David Griffin paced The Hall at Patriot Place with his eyes gazing upward. Griffin, who is a teacher and director of the PAVE (Partnership of Academic and Vocational Excellence) Program at Foxborough High School, toured the new Patriots and New England football museum with a group of his students recently. On this occasion, Griffin, himself, felt like a kid.
Though Griffin ultimately conceded that this particular field trip was all about the kids, he added “I get a kick out of these trips, too.”
“On my first day, I had to teach a student who was deaf and blind to swim,” Griffin paused, “I was scared at first, but it also opened my eyes.”
During his life’s work in education, Griffin has come to find that his students, who have a wide scope of intellectual disabilities, excel while engaged, particularly through interactive learning,
The Hall provided the perfect playground.
“You can see it on their faces when they’re really grasping something,” Griffin said. “They’re all very in tune with history. They remember all the records and who won the games, who lost. This was just the perfect setting.
“When the other group came back, they couldn’t stop talking about it. Before they came, it was like Christmastime; they couldn’t sleep the night before.”
Galanti said the student’s ability to interact with The Hall’s exhibits was the highlight.
“They really enjoyed the interactive touch-screen exhibits and the high school football display,” added Galanti, who’d taken a separate group of students before Griffin’s trip. “It was interesting to watch them go through the exhibits and what each of them picked up on.”
The Hall’s array of interactive exhibits can be enjoyed by all, thanks to a concerted effort to make The Hall accessible to all of its visitors. While the facility boasts cutting-edge technology throughout its gallery, perhaps the most impressive technology helps bring the experience to life for disabled visitors.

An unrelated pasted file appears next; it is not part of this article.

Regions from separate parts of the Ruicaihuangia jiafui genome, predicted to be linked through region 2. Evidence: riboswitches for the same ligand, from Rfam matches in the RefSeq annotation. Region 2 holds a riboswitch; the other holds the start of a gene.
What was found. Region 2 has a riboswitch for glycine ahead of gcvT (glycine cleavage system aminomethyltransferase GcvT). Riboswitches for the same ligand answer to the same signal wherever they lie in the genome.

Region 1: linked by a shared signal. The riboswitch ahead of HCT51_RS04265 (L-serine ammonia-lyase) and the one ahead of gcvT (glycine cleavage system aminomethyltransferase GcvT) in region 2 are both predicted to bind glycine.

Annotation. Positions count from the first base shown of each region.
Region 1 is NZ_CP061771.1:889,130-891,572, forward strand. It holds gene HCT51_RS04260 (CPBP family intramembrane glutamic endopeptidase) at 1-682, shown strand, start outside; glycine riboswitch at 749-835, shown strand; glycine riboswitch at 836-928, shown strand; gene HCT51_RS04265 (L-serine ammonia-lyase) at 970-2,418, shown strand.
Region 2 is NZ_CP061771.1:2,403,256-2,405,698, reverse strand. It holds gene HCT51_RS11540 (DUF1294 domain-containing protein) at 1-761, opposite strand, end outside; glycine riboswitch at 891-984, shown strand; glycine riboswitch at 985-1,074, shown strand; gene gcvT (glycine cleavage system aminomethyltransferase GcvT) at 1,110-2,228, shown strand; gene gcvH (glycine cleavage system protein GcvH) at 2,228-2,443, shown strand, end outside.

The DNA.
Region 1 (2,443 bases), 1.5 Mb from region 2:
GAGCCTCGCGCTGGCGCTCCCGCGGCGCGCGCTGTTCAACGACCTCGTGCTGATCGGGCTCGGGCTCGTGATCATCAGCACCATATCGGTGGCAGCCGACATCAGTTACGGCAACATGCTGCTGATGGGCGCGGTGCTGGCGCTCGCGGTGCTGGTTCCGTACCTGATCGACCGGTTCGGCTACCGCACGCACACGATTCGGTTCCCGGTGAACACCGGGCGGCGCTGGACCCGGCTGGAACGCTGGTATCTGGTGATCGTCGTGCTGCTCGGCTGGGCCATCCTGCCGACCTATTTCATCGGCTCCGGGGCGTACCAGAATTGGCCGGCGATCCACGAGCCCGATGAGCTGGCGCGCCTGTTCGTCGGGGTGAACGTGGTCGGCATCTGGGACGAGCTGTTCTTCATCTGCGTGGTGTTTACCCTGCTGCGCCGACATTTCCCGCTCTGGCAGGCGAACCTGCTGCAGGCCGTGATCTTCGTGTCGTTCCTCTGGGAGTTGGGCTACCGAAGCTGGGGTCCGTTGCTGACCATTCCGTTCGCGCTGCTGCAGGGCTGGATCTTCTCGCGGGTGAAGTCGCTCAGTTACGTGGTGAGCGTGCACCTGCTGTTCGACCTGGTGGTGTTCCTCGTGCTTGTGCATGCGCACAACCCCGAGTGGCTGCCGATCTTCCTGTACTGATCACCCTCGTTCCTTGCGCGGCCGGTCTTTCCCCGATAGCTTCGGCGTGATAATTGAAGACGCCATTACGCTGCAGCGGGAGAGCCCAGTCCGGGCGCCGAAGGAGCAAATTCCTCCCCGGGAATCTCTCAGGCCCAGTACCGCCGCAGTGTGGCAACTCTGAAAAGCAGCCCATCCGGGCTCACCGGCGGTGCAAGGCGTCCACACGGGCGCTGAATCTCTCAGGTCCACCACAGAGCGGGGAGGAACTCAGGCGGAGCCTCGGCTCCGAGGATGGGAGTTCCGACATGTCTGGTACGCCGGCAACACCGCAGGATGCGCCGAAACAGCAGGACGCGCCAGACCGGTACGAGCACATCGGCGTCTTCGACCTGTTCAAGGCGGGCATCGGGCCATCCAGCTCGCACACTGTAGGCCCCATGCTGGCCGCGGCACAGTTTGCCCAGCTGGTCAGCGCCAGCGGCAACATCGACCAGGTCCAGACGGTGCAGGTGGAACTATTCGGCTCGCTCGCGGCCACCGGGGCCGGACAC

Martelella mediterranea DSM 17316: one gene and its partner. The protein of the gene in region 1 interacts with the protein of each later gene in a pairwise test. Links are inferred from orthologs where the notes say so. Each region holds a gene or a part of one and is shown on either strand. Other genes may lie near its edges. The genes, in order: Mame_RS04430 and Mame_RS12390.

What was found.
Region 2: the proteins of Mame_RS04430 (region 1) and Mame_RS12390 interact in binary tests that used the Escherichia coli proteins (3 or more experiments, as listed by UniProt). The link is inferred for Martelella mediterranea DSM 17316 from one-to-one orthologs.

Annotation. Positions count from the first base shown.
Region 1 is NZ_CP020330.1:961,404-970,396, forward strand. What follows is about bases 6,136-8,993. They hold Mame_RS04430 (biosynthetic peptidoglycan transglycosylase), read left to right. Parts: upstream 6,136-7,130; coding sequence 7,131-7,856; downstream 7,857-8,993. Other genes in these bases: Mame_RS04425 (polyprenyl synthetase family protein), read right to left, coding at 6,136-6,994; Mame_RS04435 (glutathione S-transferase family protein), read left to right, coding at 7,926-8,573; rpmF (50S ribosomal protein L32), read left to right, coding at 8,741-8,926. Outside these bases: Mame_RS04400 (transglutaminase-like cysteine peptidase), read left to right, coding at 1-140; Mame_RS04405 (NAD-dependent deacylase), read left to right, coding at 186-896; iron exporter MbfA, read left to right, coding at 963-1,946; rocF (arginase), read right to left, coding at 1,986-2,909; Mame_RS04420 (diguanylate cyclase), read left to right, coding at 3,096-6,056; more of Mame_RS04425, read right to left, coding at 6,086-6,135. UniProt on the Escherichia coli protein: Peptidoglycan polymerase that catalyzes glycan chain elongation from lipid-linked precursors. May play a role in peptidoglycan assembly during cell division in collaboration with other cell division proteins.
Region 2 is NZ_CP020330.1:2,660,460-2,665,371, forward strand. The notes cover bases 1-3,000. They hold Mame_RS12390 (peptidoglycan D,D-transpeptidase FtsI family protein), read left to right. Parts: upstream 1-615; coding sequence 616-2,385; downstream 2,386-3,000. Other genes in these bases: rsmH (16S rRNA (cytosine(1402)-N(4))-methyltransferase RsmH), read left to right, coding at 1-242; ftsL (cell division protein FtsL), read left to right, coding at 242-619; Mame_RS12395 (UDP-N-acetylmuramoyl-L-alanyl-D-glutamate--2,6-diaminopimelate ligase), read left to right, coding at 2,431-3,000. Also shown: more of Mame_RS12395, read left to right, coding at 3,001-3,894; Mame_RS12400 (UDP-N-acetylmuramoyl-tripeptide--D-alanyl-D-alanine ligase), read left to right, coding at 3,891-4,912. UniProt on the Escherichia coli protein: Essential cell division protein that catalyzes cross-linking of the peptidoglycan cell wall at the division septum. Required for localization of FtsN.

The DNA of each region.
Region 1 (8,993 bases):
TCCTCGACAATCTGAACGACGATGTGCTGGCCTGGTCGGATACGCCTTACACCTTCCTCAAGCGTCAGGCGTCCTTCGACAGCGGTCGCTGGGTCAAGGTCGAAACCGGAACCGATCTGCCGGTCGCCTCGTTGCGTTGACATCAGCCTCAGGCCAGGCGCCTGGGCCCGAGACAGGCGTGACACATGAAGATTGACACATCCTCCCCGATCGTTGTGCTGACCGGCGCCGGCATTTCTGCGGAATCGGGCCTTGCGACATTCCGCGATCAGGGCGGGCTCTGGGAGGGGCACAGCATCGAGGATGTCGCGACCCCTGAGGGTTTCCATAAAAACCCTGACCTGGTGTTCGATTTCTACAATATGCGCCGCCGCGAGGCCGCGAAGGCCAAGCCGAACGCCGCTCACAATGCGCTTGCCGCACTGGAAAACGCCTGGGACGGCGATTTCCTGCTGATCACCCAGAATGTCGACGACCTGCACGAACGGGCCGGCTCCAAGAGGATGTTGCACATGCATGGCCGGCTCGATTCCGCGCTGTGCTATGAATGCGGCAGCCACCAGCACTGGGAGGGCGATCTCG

“We really try to push a little bit with each project,” said Kevin McGuire, ADA Accessibility consultant for The Kraft Group. “We come into every project thinking that we can always do a little bit more, and that’s true. But I think the Kraft family can be really proud of what they’ve created here.”
Among the items that McGuire and Kraft Group Design and Construction Manager Kevin Luczkow looked to address while planning for The Hall was helping to enhance the experience for visual and hearing impaired visitors.
The ensuing project teamed technology systems integrator Softeq Development Ltd. and WGBH’s Media Access Group. Using Softeq’s Durateq mobile platform, which looks like a more rugged version of a typical PDA, and its ALICE (Assistive Listening and Captioning Engine) technology, audio description, assistive listening and closed captioning for The Hall’s exhibits are contained in hand-held form.
The Durateq technology was first employed at Disney World’s theme parks, but The Hall is the first New England site and the first museum setting where it has been integrated
The Hall was equipped with 42 infrared and FM radio band transmitters to create a seamless environment for the visitor throughout the facility. The transmitters trigger signals to the device to provide added volume to particular sections, assist in closed captioning and provide audio environmental description to exhibits that are interactive in nature.
Ultimately, the high technology blends together to create an experience that can truly be enjoyed by all: a main focus of The Hall project.
“I don’t think it’ll hit me until I’m in there and, for the first time, I get to see that child getting to hear about that particular because of the device, when they otherwise wouldn’t be able to,” Luczkow said. “That will bring a smile to my face. That’s when I’ll know that all the work paid off.”
Griffin can attest.
“Obviously, I want everybody to treat them they that they would want to be treated,” he said. “That’s all I can hope for them. We try to give them experiences that any other kid would have. Hopefully, with the program, we can try to give them a sense of autonomy and independence. They’re amazing because they teach me a lot of things about life every day.
“Coming here today, it’s just a nice experience for all of us.”